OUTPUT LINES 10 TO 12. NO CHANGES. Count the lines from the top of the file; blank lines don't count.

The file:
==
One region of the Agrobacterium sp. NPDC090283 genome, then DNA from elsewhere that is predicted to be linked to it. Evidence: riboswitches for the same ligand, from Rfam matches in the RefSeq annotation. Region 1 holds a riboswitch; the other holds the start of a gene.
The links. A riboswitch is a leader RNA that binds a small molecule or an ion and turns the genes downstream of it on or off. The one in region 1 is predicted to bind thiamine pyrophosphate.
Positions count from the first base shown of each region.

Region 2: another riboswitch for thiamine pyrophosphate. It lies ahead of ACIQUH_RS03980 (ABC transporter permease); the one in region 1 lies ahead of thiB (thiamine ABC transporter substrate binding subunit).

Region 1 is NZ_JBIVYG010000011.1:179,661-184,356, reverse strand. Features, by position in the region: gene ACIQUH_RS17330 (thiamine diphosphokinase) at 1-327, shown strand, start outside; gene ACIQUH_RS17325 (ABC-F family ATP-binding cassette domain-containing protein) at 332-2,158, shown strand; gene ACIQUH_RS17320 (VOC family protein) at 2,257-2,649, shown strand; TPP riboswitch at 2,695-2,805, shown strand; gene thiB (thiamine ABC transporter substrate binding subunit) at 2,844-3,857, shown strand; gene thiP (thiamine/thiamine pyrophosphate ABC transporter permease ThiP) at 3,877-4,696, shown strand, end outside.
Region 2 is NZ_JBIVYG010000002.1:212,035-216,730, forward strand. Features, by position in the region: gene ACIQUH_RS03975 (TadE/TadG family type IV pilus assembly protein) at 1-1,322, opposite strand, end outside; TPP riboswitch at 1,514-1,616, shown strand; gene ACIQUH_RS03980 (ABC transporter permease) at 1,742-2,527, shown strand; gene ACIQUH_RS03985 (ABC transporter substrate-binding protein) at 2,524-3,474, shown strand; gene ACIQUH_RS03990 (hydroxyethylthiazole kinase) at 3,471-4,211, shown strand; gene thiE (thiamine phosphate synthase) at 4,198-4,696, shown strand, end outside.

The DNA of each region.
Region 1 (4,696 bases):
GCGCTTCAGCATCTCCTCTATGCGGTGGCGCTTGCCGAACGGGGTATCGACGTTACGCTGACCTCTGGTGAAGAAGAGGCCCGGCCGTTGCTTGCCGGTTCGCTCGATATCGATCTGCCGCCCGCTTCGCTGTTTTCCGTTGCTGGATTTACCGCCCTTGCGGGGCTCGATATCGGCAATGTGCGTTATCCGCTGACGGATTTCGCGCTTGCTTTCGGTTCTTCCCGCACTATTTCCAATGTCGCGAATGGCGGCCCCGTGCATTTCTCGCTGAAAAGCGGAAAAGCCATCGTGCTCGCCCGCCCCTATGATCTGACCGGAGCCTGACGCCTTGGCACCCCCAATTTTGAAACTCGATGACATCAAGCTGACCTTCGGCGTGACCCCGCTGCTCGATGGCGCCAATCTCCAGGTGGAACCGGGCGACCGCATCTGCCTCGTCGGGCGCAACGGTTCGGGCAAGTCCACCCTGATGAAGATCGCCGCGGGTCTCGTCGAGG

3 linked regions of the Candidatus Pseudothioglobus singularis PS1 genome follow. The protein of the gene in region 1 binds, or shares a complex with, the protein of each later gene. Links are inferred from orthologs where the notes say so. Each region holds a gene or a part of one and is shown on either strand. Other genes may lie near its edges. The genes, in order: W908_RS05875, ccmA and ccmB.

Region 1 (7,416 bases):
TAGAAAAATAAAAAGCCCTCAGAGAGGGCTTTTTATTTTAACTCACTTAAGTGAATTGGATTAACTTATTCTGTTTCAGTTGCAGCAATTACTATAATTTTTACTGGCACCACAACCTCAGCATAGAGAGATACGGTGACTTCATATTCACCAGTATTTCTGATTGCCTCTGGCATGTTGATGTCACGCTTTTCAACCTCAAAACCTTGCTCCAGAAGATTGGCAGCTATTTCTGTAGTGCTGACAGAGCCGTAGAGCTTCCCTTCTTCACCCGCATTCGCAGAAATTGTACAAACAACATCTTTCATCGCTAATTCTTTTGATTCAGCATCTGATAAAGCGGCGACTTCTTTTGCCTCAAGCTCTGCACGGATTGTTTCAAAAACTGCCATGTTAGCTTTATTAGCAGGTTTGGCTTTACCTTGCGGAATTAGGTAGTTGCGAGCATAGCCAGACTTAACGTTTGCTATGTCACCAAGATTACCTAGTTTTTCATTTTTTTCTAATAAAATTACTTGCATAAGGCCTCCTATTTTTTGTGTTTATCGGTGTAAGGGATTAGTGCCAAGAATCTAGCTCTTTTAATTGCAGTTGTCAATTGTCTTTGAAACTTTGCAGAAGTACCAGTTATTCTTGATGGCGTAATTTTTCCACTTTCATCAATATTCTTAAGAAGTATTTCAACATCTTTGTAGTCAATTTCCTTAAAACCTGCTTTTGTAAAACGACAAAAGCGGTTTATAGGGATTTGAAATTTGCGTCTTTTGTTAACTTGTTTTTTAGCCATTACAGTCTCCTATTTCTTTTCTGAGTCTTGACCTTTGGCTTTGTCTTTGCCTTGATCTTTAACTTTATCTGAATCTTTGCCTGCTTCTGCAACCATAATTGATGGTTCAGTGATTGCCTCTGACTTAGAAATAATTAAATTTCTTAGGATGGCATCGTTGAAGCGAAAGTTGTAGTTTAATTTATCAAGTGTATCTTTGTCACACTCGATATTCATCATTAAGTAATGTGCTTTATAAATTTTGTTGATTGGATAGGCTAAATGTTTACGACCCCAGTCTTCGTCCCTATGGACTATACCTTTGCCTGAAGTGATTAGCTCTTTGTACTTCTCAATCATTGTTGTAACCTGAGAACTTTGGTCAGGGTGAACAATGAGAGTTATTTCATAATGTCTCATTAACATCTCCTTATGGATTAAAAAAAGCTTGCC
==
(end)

3 linked regions of the Candidatus Pseudothioglobus singularis PS1 genome follow. The protein of the gene in region 1 binds, or shares a complex with, the protein of each later gene. Links are inferred from orthologs where the notes say so. Each region holds a gene or a part of one and is shown on either strand. Other genes may lie near its edges. The genes, in order: W908_RS05875, ccmA and ccmB.

Region 1 (7,416 bases):
TAGAAAAATAAAAAGCCCTCAGAGAGGGCTTTTTATTTTAACTCACTTAAGTGAATTGGATTAACTTATTCTGTTTCAGTTGCAGCAATTACTATAATTTTTACTGGCACCACAACCTCAGCATAGAGAGATACGGTGACTTCATATTCACCAGTATTTCTGATTGCCTCTGGCATGTTGATGTCACGCTTTTCAACCTCAAAACCTTGCTCCAGAAGATTGGCAGCTATTTCTGTAGTGCTGACAGAGCCGTAGAGCTTCCCTTCTTCACCCGCATTCGCAGAAATTGTACAAACAACATCTTTCATCGCTAATTCTTTTGATTCAGCATCTGATAAAGCGGCGACTTCTTTTGCCTCAAGCTCTGCACGGATTGTTTCAAAAACTGCCATGTTAGCTTTATTAGCAGGTTTGGCTTTACCTTGCGGAATTAGGTAGTTGCGAGCATAGCCAGACTTAACGTTTGCTATGTCACCAAGATTACCTAGTTTTTCATTTTTTTCTAATAAAATTACTTGCATAAGGCCTCCTATTTTTTGTGTTTATCGGTGTAAGGGATTAGTGCCAAGAATCTAGCTCTTTTAATTGCAGTTGTCAATTGTCTTTGAAACTTTGCAGAAGTACCAGTTATTCTTGATGGCGTAATTTTTCCACTTTCATCAATATTCTTAAGAAGTATTTCAACATCTTTGTAGTCAATTTCCTTAAAACCTGCTTTTGTAAAACGACAAAAGCGGTTTATAGGGATTTGAAATTTGCGTCTTTTGTTAACTTGTTTTTTAGCCATTACAGTCTCCTATTTCTTTTCTGAGTCTTGACCTTTGGCTTTGTCTTTGCCTTGATCTTTAACTTTATCTGAATCTTTGCCTGCTTCTGCAACCATAATTGATGGTTCAGTGATTGCCTCTGACTTAGAAATAATTAAATTTCTTAGGATGGCATCGTTGAAGCGAAAGTTGTAGTTTAATTTATCAAGTGTATCTTTGTCACACTCGATATTCATCATTAAGTAATGTGCTTTATAAATTTTGTTGATTGGATAGGCTAAATGTTTACGACCCCAGTCTTCGTCCCTATGGACTATACCTTTGCCTGAAGTGATTAGCTCTTTGTACTTCTCAATCATTGTTGTAACCTGAGAACTTTGGTCAGGGTGAACAATGAGAGTTATTTCATAATGTCTCATTAACATCTCCTTATGGATTAAAAAAAGCTTGCC